Hit to lead optimisation of novel anti-TB scaffold.. (Coopera-TB)
Hit to lead optimisation of novel anti-TB scaffolds through an academic-industrial partnership
Start date: Feb 1, 2014,
End date: Jan 31, 2018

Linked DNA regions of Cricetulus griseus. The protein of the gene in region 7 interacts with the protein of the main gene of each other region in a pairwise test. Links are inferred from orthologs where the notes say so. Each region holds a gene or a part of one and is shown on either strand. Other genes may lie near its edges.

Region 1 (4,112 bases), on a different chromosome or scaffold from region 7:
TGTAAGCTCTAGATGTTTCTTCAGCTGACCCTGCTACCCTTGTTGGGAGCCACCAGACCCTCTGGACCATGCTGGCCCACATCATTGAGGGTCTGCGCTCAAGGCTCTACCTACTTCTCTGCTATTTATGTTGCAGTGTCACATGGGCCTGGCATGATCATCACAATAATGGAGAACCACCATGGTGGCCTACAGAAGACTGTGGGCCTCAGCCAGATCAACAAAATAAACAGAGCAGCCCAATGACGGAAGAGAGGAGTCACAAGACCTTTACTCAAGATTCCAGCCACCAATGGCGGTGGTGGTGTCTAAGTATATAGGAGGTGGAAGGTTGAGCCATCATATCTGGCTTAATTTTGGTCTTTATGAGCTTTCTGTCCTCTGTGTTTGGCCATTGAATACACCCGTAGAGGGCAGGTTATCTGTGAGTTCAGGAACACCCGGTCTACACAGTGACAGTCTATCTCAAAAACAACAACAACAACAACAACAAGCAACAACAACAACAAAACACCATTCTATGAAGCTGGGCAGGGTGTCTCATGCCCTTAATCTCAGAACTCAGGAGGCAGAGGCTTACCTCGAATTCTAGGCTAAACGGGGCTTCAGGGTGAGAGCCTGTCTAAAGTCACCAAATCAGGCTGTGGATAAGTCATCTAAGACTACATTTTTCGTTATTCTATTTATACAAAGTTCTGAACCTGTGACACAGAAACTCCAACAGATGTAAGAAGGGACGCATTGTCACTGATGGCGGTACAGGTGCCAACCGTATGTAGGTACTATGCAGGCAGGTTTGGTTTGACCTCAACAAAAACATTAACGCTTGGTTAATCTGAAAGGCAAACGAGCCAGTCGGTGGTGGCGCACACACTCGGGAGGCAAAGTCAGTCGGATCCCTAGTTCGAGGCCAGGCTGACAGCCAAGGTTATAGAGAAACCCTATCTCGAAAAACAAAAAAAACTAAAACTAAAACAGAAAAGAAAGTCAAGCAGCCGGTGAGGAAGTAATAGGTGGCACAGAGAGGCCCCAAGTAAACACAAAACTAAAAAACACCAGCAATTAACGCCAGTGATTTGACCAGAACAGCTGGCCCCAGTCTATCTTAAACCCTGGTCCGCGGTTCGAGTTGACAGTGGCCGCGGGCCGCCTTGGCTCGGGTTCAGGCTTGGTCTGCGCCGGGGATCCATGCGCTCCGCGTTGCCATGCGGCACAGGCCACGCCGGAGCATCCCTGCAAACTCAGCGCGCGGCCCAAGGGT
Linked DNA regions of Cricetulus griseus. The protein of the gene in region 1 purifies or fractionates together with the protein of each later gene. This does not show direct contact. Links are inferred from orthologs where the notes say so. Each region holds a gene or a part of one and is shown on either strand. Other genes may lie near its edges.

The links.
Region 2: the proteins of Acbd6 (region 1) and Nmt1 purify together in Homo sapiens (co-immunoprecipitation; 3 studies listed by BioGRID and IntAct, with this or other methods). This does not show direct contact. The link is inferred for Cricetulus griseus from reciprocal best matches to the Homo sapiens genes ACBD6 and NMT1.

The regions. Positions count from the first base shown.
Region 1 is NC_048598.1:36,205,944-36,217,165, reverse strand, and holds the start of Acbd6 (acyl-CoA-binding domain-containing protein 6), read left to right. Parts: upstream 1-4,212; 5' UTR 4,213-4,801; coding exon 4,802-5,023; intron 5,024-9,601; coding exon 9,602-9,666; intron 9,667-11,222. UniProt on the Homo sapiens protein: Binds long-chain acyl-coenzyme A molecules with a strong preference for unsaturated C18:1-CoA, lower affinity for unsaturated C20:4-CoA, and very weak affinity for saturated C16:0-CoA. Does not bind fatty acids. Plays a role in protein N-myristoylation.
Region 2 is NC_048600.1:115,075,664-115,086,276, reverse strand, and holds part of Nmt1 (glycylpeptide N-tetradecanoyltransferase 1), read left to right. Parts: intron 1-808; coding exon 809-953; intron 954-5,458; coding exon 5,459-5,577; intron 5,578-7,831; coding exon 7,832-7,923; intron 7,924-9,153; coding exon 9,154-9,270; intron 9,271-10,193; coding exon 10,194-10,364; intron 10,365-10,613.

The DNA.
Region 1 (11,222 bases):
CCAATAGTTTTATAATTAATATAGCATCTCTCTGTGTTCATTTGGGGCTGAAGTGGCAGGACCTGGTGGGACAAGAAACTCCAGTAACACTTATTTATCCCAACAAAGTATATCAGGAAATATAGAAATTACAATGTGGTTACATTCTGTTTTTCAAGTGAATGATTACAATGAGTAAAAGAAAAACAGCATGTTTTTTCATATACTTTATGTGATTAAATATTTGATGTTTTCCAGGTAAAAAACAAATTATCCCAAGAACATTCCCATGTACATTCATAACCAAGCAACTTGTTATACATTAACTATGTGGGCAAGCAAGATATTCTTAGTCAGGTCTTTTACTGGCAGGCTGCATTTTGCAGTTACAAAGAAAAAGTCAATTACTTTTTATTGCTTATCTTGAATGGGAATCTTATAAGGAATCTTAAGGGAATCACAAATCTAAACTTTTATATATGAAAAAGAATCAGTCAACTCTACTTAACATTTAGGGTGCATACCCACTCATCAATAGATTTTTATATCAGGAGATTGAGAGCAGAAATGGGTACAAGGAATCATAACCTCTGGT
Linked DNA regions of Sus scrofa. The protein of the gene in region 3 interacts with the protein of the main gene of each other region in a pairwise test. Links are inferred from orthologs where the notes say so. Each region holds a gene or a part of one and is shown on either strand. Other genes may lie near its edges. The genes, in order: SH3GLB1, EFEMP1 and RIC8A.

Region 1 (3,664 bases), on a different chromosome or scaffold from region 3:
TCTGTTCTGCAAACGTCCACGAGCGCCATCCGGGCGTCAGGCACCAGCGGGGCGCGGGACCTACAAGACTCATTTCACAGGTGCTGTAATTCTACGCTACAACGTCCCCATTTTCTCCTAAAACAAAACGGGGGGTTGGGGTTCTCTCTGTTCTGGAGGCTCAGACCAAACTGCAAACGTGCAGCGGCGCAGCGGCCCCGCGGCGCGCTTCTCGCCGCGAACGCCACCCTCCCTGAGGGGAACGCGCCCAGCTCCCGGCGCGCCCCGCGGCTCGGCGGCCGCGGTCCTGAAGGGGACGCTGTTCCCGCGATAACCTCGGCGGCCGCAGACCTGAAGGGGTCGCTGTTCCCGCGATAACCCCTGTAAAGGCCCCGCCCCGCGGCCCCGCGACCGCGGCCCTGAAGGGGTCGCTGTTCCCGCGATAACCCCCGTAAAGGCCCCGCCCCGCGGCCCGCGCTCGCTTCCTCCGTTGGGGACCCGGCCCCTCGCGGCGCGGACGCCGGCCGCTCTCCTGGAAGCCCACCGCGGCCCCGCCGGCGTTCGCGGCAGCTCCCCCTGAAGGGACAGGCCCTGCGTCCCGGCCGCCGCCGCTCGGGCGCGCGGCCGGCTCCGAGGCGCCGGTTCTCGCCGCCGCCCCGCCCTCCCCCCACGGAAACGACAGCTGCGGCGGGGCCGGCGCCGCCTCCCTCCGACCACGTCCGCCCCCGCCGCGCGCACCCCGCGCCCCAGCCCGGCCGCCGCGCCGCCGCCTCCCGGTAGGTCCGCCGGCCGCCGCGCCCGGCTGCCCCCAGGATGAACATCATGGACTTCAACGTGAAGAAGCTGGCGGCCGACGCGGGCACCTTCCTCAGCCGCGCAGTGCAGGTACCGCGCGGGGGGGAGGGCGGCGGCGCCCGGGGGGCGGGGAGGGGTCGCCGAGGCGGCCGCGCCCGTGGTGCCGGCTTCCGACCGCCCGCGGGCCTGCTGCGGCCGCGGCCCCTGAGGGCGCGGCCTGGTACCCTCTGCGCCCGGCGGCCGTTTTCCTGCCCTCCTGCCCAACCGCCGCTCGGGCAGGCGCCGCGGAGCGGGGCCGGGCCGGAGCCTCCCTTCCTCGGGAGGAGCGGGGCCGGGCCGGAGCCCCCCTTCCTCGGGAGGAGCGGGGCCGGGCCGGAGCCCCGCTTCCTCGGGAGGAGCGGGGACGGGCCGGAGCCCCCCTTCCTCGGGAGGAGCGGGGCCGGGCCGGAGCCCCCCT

We propose a PhD programme for 4 Early-Stage Researchers (ESR) in tuberculosis (TB) drug discovery. Often associated with poverty, TB is rampant in many parts of Africa and Asia but has now also returned to developed nations. Growing resistance against currently used antibiotics is one of the most pressing problems of the global TB epidemic. Treating TB infections requires a drug cocktail given for at least 6 months, extending to 2 years for infections with multi-drug resistant strains of Mycobacterium tuberculosis, the agent causing TB. A largely successful campaign by the WHO to stem the global rise of TB has not diminished the urgent need for new and better drugs and cellular targets to alleviate the devastating impact of this disease.In this project, we will train 2 biochemists/biologists and 2 chemists in TB drug discovery, initially, for 18 months at the University of Birmingham, UK, followed by 18 months at the Tres Cantos campus of GSK DDW (Diseases of the Developing World) in Madrid, Spain. Upon successful completion of the programme, the ESRs will be awarded PhD degree titles by the University of Birmingham. In their individual, yet interconnected, research projects, the 4 ESRs will work on the hit-to-lead optimisation of inhibitors of 2 novel drug targets, M. tuberculosis DprE1 and QcrB, building on preliminary work done at Birmingham in collaboration with GSK DDW.The guiding principle of this joint academic-industrial PhD programme is to provide ESRs with a comprehensive perspective on the drug discovery process. By the time they graduate, they will not only have acquired in-depth knowledge of drug discovery and optimisation, but will also have made significant research contributions to a globally relevant disease area. Finally, through their exposure to both academic and industrial research environments, the ESRs can be expected to become effective advocates for future knowledge transfer and collaboration between academia and industry within Europe.
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